“Hope is when you wish for something.”

“No, hope is when you really think something is going to happen.”

This conversation, overheard from the back seat of my car, embodies the dissonance many of us live in between hope as a powerful life-giving reality, and hope as a wishy-washy sense of desire.

I choose my words carefully: “live-giving” reality. “Life-giving” expectation.

Even when we’ve moved beyond the wishy-washy to something that might help us press forward, we are in danger of watering down hope. Hope is not simply a disposition. Nor is it simply the expectation that all things will work out in the end, if we just hang on long enough.

Hope, Christian hope, the hope by which the story of the world finds a hope that will not be disappointed, comes from the confession and belief that Jesus Christ has been raised from the dead.

The story of resurrection tells us that humanity is heading somewhere–somewhere beyond the power of the grave, beyond the power of sin, beyond the power of law.

The story of resurrection tells us that the cosmos is heading somewhere–somewhere beyond the power of supernovas, beyond the power of entropy, beyond the power of corruption.

The story of resurrection tells us, for sure, that our world has been imbued by its creator with a certain, inalienable hope. Jesus Christ has been raised from the dead. Humanity will be raised from the dead to its new-creation dwelling.

Hope for the future comes from the Event in the past that gives all history its meaning and its end.

Jesus Christ is raised from the dead. Therefore, we have hope.

4 thoughts on “Hope”

  1. So this morning I was all set to sit down and begin work on my tenth chapter – “Hope” but realized I cut my time too tight, closed my word document and headed to church where the first Advent candle – “hope” – was lit. Then all throughout the sermon I took notes for my chapter since the preacher’s words centered on Christ as the embodiment of hope. I drove home continuing to meditate on this subject. Then I arrived home and discovered via FB that you just wrote a blog post on what topic? Hope! If this isn’t a sign telling me to get moving, I don’t know what is….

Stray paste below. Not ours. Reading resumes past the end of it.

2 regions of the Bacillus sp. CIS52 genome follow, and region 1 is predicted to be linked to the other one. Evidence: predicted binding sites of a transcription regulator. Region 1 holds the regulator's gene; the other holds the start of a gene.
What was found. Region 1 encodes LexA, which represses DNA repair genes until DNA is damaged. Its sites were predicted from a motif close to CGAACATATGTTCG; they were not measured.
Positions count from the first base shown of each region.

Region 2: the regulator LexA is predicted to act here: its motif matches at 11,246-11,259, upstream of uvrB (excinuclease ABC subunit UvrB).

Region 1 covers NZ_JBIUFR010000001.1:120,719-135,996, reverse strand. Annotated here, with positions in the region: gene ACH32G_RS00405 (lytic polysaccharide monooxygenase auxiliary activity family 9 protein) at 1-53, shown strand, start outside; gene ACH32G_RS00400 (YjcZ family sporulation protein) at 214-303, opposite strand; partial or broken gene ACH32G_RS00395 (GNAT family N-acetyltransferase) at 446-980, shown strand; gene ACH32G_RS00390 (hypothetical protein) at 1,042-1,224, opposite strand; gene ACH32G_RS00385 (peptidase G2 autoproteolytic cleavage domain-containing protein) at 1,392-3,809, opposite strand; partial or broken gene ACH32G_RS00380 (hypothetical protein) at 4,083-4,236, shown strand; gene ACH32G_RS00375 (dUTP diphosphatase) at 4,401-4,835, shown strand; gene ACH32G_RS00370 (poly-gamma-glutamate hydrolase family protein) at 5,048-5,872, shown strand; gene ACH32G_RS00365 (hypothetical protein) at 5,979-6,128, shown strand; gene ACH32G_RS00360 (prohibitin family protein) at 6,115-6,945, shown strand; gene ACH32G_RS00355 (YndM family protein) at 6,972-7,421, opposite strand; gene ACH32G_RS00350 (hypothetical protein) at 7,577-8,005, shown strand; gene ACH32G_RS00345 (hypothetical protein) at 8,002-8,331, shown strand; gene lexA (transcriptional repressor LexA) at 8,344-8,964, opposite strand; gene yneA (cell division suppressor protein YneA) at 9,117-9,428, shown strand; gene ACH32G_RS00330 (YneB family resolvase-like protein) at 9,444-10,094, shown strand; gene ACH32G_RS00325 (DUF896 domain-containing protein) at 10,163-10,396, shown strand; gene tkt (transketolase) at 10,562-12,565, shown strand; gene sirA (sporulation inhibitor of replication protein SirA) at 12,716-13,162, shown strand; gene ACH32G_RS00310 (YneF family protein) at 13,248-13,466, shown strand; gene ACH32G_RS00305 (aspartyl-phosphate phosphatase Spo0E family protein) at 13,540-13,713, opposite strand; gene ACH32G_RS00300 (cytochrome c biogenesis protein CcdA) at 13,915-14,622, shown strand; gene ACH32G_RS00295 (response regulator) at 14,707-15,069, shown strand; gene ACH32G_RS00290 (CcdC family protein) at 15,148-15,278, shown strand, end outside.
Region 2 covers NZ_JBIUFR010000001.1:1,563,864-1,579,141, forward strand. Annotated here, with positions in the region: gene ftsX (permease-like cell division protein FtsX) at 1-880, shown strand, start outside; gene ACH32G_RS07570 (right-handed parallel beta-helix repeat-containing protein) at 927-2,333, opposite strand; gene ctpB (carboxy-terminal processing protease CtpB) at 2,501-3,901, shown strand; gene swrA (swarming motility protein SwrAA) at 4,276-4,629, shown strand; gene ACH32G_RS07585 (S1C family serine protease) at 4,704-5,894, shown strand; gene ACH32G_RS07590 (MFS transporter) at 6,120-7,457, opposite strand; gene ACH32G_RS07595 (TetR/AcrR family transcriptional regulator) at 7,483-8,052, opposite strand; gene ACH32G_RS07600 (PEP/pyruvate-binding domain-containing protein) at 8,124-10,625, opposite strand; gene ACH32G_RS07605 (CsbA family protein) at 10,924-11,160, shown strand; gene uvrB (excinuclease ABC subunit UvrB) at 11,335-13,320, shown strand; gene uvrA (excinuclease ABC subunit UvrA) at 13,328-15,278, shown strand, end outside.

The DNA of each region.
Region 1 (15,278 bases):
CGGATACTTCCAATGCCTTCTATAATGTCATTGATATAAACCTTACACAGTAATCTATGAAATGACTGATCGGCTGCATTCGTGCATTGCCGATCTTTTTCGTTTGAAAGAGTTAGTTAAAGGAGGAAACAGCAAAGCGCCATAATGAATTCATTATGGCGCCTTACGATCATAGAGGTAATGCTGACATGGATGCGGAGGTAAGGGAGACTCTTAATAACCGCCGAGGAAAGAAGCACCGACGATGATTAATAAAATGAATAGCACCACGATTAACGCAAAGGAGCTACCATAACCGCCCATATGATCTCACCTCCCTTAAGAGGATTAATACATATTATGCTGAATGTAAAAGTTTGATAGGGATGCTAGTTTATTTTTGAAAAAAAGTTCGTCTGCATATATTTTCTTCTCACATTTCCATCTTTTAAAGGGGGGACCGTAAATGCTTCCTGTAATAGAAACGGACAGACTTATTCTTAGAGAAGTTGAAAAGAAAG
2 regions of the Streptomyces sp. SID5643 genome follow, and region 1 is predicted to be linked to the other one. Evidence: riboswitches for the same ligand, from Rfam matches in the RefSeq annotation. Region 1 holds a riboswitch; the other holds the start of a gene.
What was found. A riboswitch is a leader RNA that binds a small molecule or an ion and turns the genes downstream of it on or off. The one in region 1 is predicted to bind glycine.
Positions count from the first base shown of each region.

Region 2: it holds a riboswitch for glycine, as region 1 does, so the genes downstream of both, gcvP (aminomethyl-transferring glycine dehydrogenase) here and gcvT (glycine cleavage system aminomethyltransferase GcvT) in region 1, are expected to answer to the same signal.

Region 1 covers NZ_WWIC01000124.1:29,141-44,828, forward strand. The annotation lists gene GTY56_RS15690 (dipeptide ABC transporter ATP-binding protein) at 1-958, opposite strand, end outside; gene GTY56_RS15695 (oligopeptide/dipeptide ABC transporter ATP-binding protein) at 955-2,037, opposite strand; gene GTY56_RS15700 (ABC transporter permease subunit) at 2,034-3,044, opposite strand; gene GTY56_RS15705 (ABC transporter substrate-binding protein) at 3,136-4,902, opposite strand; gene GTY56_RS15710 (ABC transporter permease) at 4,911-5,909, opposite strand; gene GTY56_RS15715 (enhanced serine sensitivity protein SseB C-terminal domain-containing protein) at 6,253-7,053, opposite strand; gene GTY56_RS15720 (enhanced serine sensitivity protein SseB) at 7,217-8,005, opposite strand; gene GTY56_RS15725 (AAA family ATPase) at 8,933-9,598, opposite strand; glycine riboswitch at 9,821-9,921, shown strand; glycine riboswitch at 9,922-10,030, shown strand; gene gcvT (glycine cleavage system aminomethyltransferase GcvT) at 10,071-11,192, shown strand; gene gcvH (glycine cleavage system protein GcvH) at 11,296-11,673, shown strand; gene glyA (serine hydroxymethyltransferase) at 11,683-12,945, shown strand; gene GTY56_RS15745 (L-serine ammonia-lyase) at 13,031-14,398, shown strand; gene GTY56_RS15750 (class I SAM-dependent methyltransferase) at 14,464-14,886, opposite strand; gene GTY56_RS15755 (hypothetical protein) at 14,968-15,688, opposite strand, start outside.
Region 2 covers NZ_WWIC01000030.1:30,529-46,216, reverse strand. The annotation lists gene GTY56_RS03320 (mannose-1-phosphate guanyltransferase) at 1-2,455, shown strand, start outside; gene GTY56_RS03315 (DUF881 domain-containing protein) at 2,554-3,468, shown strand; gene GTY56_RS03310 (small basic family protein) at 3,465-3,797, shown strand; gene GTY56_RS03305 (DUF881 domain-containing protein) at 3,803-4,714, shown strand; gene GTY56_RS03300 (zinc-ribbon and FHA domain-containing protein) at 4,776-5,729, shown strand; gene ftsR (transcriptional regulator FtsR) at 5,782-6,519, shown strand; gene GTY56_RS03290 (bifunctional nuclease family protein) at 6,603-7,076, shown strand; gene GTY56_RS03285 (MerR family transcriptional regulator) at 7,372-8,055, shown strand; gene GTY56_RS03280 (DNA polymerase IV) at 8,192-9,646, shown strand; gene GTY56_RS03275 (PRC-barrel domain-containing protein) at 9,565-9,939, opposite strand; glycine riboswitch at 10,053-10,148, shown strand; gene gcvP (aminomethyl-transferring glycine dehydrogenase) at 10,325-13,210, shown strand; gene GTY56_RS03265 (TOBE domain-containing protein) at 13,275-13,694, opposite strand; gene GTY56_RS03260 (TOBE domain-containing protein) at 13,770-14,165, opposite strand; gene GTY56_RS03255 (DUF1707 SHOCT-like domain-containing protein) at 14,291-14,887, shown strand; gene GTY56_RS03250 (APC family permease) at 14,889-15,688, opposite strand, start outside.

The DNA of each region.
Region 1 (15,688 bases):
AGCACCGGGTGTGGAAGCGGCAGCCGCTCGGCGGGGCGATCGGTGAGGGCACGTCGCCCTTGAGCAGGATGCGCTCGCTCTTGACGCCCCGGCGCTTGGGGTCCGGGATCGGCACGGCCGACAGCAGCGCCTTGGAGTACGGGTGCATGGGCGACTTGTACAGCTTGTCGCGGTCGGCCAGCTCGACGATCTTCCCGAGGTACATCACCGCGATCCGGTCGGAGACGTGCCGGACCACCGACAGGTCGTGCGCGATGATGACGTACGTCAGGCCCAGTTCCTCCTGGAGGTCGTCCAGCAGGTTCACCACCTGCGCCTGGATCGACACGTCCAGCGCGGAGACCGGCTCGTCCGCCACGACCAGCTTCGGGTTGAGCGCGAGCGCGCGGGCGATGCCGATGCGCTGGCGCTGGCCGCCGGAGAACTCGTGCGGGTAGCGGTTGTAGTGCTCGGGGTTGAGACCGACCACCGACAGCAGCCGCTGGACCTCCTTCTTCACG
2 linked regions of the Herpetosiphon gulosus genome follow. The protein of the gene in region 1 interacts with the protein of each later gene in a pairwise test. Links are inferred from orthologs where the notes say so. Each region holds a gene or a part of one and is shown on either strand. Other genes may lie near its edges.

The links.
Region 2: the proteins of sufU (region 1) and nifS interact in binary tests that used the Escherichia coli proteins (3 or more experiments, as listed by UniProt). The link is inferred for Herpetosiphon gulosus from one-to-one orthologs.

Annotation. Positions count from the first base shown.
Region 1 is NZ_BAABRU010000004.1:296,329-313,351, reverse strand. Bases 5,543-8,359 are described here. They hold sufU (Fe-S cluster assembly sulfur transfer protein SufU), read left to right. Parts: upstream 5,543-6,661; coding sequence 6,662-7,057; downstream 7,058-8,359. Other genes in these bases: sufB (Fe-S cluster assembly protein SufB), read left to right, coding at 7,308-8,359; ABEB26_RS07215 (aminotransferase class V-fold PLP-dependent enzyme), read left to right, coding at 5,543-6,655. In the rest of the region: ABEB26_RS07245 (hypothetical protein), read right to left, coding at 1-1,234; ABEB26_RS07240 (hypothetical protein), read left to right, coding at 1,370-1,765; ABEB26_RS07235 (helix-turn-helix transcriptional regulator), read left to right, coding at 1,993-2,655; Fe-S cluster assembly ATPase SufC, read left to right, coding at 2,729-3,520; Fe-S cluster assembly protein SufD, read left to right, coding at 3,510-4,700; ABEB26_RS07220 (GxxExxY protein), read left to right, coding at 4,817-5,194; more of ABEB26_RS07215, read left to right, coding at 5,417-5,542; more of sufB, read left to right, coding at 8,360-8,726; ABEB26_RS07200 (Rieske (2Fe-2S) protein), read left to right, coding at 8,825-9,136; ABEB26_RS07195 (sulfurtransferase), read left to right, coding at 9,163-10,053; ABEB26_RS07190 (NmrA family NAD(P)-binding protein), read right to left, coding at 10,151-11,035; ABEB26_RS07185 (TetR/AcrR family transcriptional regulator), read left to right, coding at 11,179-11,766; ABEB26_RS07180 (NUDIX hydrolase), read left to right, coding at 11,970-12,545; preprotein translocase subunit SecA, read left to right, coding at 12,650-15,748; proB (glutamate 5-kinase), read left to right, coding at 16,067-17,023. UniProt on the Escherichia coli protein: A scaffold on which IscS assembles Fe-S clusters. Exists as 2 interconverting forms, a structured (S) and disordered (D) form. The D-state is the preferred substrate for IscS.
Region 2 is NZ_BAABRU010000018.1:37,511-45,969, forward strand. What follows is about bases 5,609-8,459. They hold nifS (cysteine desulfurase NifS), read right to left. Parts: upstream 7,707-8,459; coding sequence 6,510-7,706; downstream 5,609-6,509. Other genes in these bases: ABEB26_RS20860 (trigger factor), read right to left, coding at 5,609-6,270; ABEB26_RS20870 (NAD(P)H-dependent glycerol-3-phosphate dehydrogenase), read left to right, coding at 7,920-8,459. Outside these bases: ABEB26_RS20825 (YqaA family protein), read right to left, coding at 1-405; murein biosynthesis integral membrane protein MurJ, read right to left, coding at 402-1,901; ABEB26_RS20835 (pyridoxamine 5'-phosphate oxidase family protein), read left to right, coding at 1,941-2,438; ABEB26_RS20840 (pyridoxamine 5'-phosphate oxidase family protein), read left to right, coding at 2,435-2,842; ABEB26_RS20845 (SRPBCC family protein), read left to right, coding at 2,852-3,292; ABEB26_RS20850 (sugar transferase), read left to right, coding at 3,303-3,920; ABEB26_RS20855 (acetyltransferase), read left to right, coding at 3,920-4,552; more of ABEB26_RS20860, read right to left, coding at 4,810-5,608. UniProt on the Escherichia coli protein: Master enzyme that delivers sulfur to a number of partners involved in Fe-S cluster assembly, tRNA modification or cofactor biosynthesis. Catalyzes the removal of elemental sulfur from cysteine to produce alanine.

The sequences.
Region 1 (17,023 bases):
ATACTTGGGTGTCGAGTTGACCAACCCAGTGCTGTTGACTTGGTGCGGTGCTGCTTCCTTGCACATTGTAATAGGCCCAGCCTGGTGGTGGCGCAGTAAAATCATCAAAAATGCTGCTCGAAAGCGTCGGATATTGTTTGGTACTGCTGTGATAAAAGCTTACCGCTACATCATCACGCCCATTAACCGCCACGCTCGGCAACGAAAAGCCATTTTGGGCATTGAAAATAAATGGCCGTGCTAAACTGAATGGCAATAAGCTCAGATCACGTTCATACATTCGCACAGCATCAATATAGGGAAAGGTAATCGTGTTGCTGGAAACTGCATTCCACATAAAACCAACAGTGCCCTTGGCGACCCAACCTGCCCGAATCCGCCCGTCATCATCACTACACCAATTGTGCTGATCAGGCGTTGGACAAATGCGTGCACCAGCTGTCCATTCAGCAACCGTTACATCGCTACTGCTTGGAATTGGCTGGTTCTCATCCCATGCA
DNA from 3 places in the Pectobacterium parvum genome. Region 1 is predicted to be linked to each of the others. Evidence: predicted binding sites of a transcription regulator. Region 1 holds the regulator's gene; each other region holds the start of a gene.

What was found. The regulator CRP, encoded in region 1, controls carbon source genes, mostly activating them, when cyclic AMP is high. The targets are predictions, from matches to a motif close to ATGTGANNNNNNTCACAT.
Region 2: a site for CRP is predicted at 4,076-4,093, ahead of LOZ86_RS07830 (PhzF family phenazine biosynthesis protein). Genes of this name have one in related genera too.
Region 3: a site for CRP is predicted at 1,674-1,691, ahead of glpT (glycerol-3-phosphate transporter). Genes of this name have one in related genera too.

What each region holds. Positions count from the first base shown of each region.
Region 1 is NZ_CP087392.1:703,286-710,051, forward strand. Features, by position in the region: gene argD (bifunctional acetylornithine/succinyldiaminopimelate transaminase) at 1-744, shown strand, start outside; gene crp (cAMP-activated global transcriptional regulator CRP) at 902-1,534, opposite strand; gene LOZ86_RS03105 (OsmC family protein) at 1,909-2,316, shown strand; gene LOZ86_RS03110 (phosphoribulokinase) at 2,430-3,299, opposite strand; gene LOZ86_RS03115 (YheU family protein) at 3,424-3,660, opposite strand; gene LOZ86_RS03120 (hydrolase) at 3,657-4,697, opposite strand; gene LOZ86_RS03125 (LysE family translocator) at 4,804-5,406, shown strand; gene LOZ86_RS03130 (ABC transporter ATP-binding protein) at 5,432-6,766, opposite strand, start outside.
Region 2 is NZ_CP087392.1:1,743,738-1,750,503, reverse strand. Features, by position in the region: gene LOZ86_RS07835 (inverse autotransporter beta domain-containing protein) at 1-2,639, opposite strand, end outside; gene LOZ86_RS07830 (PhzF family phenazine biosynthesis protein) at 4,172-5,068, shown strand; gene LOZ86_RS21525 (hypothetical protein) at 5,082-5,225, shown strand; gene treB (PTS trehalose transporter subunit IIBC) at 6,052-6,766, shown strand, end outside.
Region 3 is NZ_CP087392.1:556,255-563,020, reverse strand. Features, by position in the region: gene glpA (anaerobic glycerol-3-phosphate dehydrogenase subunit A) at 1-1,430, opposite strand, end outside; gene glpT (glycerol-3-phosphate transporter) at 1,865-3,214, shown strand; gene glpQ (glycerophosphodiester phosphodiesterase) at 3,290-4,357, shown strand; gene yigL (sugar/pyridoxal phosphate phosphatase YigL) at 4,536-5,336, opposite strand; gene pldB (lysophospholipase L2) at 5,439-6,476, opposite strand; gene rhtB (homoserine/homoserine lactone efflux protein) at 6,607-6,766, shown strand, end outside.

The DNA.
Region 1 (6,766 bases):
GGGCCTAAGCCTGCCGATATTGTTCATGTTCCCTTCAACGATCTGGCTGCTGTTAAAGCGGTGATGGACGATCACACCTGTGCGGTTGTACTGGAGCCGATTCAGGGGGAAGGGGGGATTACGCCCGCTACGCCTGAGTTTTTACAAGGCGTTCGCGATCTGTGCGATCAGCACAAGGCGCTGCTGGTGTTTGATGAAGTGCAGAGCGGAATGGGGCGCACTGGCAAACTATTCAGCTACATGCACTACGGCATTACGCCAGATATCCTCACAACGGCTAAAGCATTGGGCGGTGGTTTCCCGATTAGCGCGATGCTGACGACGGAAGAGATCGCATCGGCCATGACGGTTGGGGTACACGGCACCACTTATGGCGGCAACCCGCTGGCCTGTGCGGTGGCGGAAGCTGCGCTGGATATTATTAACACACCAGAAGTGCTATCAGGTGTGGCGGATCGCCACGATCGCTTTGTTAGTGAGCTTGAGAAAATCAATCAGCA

So the Chargers need all the hope they can get this afternoon and in a little while when I see that there may not be any “hope” for them, you’ll know what I’ll be doing later today. And you know what will be in your inbox Monday (well, actually not tomorrow but you know the drill). I think I write to recover from NFL games.

  2. I’m mad for poetry and these sort of reflect the theme:

    How should I not be glad to contemplate
    The clouds clearing beyond the dormer window
    And a high tide reflected on the ceiling.

    There will be dying, there will be dying,
    But there is no need to go into that.
    The poems flow from the hand unbidden
    And the hidden source is the watchful heart.
    The sun rises in spite of everything
    And the far cities are beautiful and bright.
    I lie here in a riot of sunlight
    Watching the day break and the clouds flying.
    Everything is going to be all right (Derk Mahon in Whyte, 2001, p.196).

    And from Ms. Emily Dickenson:

    I dwell in Possibility-
    A fairer House the Prose-
    More numerous of Windows-
    Superior – for Doors-

    Of Chambers as the Cedars
    Impregnable of Eye-
    And for an Everlasting Roof
    The Gambrels of the Sky-

    Of Visitors—the fairest –
    For Occupation- This-
    The spreading wide my narrow Hands
    To gather Paradise – …

  3. Pingback: Advent and Hope |

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